A Good Night’s Sleep and an Apostrophe

A good night's sleep

A good night’s sleep

Should you use an apostrophe when you write about “a good night’s sleep”? Yes.

You’ve probably heard a teacher say that an apostrophe signifies ownership. That statement is correct, but it’s only part of the apostrophe story.

Apostrophes signify “of” ideas. Mary’s car means “car of Mary.” Dennis’ dog means “dog of Dennis.” Three weeks’ pay means “pay of three weeks.” And so on.

The apostrophe in “a good night’s sleep” means “sleep of a night.”

Time expressions often use apostrophes. A day’s pay means “pay of a day.” Two weeks’ vacation means “vacation of two weeks.” A moment’s delay means “delay of a moment.”

“Before the s or after the s?” If you take a minute to look at the example, you’ll have the answer: Spell the word (day, days, weekweeks, night, nightsmoment, momentsDennis, Mary) and put the apostrophe after the last letter.

Here are some examples:

a day’s delay

two days’ delay

a week’s pay

two weeks’ pay

a good night’s sleep

two nights’ dreams

a moment’s delay

several moments’ anxiety

For more practice with apostrophes, click here. You can watch a short PowerPoint about apostrophes here.

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4 thoughts on “A Good Night’s Sleep and an Apostrophe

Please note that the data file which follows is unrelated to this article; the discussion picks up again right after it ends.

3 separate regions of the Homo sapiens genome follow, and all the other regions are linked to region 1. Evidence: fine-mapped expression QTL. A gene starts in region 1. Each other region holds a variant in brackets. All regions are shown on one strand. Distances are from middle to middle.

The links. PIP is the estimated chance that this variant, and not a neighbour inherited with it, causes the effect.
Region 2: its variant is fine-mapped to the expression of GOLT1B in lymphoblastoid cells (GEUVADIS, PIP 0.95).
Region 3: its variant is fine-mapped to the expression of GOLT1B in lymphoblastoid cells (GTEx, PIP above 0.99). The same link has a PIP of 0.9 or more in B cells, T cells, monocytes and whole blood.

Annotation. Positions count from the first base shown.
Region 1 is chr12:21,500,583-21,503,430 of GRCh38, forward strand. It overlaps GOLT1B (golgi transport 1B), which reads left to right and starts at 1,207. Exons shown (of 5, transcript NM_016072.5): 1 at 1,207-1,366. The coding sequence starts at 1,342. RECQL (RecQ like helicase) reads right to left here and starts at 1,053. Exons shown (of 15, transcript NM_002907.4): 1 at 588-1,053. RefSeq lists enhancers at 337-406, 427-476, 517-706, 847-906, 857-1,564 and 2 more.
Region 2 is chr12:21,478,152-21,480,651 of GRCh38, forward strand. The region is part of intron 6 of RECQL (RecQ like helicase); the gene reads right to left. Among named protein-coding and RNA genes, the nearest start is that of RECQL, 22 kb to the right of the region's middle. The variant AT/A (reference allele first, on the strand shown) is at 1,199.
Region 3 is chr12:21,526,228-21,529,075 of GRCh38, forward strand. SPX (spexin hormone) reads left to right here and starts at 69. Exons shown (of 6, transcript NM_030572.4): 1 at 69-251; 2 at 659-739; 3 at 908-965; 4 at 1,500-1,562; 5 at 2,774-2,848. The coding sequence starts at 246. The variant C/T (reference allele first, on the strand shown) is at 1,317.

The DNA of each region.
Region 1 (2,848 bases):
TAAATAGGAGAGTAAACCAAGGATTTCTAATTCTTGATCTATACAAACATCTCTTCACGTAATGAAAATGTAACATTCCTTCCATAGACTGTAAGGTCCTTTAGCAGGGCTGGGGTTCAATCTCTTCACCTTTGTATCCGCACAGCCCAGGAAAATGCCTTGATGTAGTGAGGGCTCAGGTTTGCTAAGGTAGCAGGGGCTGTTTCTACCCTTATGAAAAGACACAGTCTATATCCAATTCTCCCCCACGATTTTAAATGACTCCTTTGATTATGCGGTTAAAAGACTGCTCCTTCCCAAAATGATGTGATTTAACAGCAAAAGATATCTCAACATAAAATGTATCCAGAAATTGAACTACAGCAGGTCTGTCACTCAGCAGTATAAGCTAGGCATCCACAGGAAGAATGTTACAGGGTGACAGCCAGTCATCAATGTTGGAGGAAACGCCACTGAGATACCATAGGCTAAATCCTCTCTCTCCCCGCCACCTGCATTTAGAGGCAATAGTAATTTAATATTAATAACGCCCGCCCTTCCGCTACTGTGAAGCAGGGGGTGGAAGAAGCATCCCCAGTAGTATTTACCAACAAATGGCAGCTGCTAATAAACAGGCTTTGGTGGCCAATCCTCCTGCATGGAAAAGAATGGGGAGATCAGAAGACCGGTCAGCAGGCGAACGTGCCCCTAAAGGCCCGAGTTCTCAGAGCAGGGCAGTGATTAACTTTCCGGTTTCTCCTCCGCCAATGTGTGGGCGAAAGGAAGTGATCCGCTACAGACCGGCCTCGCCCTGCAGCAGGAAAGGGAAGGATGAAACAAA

1. John

    Thanks, Jean! I see one error – in second to last example, it should be “a moment’s delay”, not “a moments’ delay”. (And, yes, I know, I put the comma and period in the wrong place – at least for American English. It’s intentional; I don’t like the correct system and I’m advocating for a change through my own action.) The incorrect example is actually correctly written earlier in the article.

  2. ballroomdancer Post author

    Good grief! That post has been up there for ages, and nobody noticed. (Of course I should have caught it – I’m blushing!) John – thanks so much for your brain and your sharp eyes!


    Dear Jean,

    Thank you for your post.
    I have a question about this example: several moments’ anxiety

    Shouldn’t it be? Several anxiety’s moments? As in “Several moments of anxiety?”


  4. ballroomdancer Post author

    Hi, Eduardo – great questions!
    Languages aren’t logical. You make a great point, but English simply doesn’t work that way. Ultimately a language is a social tool. When the majority of people adopt a certain language practice, it becomes the correct version, even if we don’t like it or it doesn’t make sense.
    Most English-speaking people would phrase your expression this way: “anxiety of several moments.” Then it becomes “several moments’ anxiety.”
    Similarly we would say “worry of many years.” Then it becomes “many years’ worry.”

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